I will leave the rest of my adventures for subsequent posts as this one has turned into a monster! I am also heading back down there today for the Rowan yarn workshop! Yay!

More soon!


Having recently finished my first stranded colourwork project I naturally have a renewed appreciation for all things stranded. But is it strange that the thing that most impresses me about the process is the floats? I find the back of the work so pretty…sometimes much prettier than the front!

I have been noticing these ‘back to front’ stranded pieces for months now and look forward to the day I can do even enough stranding to show it as the ‘right’ side.

Look at these beauties:
Screen Shot 2013-06-23 at 10.00.39 Screen Shot 2013-06-23 at 10.01.09

Screen Shot 2013-02-17 at 01.37.15
sweaters above from Wilfred Free

I have been seeing this image below for ages now. Love it.

from Parc Boutique

Look at the amazing texture of these long floats! (I’d wager they would probably be a pain in the ass, though, catching on everything.)Screen Shot 2013-02-17 at 01.14.44
No. 21

Screen Shot 2013-02-23 at 16.30.56
Mango ‘killer’ pullover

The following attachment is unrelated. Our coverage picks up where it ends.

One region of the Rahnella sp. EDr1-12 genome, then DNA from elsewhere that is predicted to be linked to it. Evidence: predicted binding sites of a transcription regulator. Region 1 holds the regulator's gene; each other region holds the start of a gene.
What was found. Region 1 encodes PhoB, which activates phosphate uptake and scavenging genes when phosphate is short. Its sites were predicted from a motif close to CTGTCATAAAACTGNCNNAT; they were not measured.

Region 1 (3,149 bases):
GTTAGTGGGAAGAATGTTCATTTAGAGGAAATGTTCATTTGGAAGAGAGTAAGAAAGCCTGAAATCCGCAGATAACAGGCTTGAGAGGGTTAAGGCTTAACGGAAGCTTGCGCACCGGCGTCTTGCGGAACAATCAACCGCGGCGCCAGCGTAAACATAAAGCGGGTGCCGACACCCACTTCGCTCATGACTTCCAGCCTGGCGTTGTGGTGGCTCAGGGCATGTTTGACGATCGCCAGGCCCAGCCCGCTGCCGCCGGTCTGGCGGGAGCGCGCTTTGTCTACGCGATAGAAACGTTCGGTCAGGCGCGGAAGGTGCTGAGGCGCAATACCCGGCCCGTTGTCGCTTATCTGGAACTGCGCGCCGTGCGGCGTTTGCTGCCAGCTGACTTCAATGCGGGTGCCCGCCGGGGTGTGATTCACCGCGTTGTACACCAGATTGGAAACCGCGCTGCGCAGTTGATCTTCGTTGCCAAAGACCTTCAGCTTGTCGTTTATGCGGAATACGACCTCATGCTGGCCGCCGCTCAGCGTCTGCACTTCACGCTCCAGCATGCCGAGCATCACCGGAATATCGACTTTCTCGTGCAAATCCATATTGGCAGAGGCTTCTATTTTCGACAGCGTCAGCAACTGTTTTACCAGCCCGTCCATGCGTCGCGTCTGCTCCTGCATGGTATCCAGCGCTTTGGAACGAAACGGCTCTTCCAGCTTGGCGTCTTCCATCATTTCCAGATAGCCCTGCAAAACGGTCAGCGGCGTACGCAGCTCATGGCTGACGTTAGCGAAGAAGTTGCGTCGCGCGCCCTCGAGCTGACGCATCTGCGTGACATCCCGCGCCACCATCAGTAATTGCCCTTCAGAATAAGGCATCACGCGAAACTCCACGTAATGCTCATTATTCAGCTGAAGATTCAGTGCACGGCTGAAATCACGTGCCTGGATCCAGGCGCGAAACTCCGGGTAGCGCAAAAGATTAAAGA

One day.

Scandinavia, here I come!

My first colourwork project has been keeping my head warm for the last windy week and I am so very, truly pleased with it. (though you can’t tell in the photo. Who knew it was so hard to photograph your own head?? Concentrating…..cooooncentrating….)
I am shocked at how much easier the process is than I’d expected. Much like cables, it is just one of those things you DO…and… it works. Fabulous.

Admittedly, some of the floats are a little tight and those little contrast white crosses that I worked so hard to put in – no you can’t see them, because even though I know they are there, I can barely see them!
3 colours is so much more complicated than two strands on the same row, so some of the small white stitches are being sucked into the grey instead of floating at the ‘same height’…but you know what? I still love it!!! (I just might hate those hidden crosses of pain). Shown frighteningly pre-block and puckered above.

Here it is again from the side, trying to hold in my mass of annoyingly sheep-like hair. Baaa.

I even love the lop-sided, imperfect pom-pom that I am STILL schnipping away at in compulsive moments. Bad pom-pom that it is!
Can’t WAIT to start my next colourwork project. Thinking I will do Jared Flood’s Stasis, as it is just so simply perfect…though I might be cautious and take on a smaller mitten project first for more tension practice.

I have enough stashed fingering yarn to start the sweater asap, though…I just need to decide on and dye the contrast colour! Beige with black or navy? Or maybe even bright cadmium? Planning is the best bit!